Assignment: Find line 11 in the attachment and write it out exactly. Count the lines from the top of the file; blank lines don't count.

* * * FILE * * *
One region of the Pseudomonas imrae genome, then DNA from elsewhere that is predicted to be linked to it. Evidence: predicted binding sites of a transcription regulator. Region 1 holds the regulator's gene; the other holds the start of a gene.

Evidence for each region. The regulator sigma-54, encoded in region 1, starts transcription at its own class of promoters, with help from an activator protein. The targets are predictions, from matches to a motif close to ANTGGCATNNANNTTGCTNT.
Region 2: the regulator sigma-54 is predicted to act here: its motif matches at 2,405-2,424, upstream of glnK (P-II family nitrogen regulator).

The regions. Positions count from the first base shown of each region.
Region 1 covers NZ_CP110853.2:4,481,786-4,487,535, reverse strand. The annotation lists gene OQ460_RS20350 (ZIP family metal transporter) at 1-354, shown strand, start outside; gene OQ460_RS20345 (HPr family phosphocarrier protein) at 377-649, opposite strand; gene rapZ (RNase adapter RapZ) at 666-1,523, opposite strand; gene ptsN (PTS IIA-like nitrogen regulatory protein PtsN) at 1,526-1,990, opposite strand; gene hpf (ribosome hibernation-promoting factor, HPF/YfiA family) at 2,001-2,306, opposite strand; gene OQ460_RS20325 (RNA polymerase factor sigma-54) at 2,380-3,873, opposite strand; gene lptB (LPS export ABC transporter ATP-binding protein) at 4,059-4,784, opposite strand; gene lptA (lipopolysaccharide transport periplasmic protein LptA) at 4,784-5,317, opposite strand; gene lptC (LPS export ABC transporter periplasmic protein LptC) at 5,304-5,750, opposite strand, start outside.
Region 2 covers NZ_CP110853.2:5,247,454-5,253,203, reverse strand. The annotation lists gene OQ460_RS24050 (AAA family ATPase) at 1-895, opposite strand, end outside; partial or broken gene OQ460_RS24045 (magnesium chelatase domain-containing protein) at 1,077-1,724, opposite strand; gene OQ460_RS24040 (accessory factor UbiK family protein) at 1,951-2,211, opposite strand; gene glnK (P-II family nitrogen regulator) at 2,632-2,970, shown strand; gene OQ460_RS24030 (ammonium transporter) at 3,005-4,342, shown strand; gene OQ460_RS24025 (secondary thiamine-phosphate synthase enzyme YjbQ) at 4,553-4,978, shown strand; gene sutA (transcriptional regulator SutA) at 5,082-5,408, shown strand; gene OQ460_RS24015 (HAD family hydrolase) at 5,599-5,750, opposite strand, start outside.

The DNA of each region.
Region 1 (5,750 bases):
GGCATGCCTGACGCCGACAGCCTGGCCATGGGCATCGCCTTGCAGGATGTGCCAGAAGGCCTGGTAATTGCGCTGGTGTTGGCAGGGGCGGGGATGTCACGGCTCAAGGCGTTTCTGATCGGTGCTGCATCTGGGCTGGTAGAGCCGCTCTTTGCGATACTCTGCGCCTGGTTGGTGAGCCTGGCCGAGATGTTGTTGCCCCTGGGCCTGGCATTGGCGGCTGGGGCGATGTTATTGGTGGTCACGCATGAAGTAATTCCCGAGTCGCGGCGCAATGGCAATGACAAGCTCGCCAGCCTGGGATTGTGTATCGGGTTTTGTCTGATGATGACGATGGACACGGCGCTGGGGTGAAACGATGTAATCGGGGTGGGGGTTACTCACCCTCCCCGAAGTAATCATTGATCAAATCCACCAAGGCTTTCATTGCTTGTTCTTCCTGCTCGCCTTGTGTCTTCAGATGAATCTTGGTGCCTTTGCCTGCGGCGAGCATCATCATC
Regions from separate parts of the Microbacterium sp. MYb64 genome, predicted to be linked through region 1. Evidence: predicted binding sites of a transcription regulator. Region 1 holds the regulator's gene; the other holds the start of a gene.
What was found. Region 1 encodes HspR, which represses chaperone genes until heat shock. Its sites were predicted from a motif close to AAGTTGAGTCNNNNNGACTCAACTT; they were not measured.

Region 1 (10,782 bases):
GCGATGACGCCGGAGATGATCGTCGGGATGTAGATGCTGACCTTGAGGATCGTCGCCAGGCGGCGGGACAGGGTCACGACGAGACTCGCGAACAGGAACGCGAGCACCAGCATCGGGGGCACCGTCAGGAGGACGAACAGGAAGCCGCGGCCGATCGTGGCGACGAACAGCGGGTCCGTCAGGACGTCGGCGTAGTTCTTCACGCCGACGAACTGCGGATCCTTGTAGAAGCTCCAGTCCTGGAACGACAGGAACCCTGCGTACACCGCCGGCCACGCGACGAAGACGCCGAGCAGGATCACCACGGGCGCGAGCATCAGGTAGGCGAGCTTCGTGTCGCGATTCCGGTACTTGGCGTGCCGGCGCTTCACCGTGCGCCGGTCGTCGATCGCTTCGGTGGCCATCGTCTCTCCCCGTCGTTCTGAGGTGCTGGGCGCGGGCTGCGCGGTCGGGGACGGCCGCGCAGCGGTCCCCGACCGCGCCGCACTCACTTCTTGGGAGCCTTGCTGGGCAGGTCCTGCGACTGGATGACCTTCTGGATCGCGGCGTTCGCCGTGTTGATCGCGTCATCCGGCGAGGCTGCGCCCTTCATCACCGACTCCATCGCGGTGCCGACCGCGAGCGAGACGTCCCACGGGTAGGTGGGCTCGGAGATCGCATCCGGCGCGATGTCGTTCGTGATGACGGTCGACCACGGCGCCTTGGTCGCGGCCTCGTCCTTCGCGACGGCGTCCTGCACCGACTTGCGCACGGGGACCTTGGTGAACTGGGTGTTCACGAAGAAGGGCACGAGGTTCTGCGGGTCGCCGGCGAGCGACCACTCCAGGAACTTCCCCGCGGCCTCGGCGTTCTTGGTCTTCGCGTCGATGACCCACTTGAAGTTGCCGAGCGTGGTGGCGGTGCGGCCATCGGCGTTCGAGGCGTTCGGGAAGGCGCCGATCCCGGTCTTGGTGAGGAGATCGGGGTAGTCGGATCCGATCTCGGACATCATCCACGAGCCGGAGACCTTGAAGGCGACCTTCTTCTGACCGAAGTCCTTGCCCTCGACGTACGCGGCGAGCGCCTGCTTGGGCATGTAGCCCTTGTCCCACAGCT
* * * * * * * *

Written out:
What was found. Region 1 encodes HspR, which represses chaperone genes until heat shock. Its sites were predicted from a motif close to AAGTTGAGTCNNNNNGACTCAACTT; they were not measured.